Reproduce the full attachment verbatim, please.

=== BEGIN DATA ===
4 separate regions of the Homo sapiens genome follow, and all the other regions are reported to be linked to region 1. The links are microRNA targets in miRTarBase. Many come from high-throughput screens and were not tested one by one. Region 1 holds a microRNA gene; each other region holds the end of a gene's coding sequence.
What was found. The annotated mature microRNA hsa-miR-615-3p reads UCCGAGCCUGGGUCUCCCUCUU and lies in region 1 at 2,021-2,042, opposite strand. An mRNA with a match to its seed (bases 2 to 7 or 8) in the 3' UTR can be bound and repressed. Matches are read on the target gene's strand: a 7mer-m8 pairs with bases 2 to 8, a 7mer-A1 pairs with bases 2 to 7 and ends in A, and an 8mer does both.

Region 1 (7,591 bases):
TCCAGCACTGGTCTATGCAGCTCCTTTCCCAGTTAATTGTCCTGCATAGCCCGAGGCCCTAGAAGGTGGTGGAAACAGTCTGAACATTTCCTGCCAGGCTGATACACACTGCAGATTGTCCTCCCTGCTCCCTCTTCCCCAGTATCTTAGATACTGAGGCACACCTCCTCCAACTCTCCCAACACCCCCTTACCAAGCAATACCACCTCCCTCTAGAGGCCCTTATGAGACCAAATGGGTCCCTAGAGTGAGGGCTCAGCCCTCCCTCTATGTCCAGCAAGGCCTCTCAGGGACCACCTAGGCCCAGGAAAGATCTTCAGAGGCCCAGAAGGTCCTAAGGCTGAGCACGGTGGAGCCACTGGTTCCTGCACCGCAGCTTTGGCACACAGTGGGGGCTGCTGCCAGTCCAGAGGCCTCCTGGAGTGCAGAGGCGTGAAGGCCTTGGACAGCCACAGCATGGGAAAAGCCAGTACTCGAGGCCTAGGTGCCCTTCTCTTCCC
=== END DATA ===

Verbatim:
4 separate regions of the Homo sapiens genome follow, and all the other regions are reported to be linked to region 1. The links are microRNA targets in miRTarBase. Many come from high-throughput screens and were not tested one by one. Region 1 holds a microRNA gene; each other region holds the end of a gene's coding sequence.
What was found. The annotated mature microRNA hsa-miR-615-3p reads UCCGAGCCUGGGUCUCCCUCUU and lies in region 1 at 2,021-2,042, opposite strand. An mRNA with a match to its seed (bases 2 to 7 or 8) in the 3' UTR can be bound and repressed. Matches are read on the target gene's strand: a 7mer-m8 pairs with bases 2 to 8, a 7mer-A1 pairs with bases 2 to 7 and ends in A, and an 8mer does both.

Region 1 (7,591 bases):
TCCAGCACTGGTCTATGCAGCTCCTTTCCCAGTTAATTGTCCTGCATAGCCCGAGGCCCTAGAAGGTGGTGGAAACAGTCTGAACATTTCCTGCCAGGCTGATACACACTGCAGATTGTCCTCCCTGCTCCCTCTTCCCCAGTATCTTAGATACTGAGGCACACCTCCTCCAACTCTCCCAACACCCCCTTACCAAGCAATACCACCTCCCTCTAGAGGCCCTTATGAGACCAAATGGGTCCCTAGAGTGAGGGCTCAGCCCTCCCTCTATGTCCAGCAAGGCCTCTCAGGGACCACCTAGGCCCAGGAAAGATCTTCAGAGGCCCAGAAGGTCCTAAGGCTGAGCACGGTGGAGCCACTGGTTCCTGCACCGCAGCTTTGGCACACAGTGGGGGCTGCTGCCAGTCCAGAGGCCTCCTGGAGTGCAGAGGCGTGAAGGCCTTGGACAGCCACAGCATGGGAAAAGCCAGTACTCGAGGCCTAGGTGCCCTTCTCTTCCC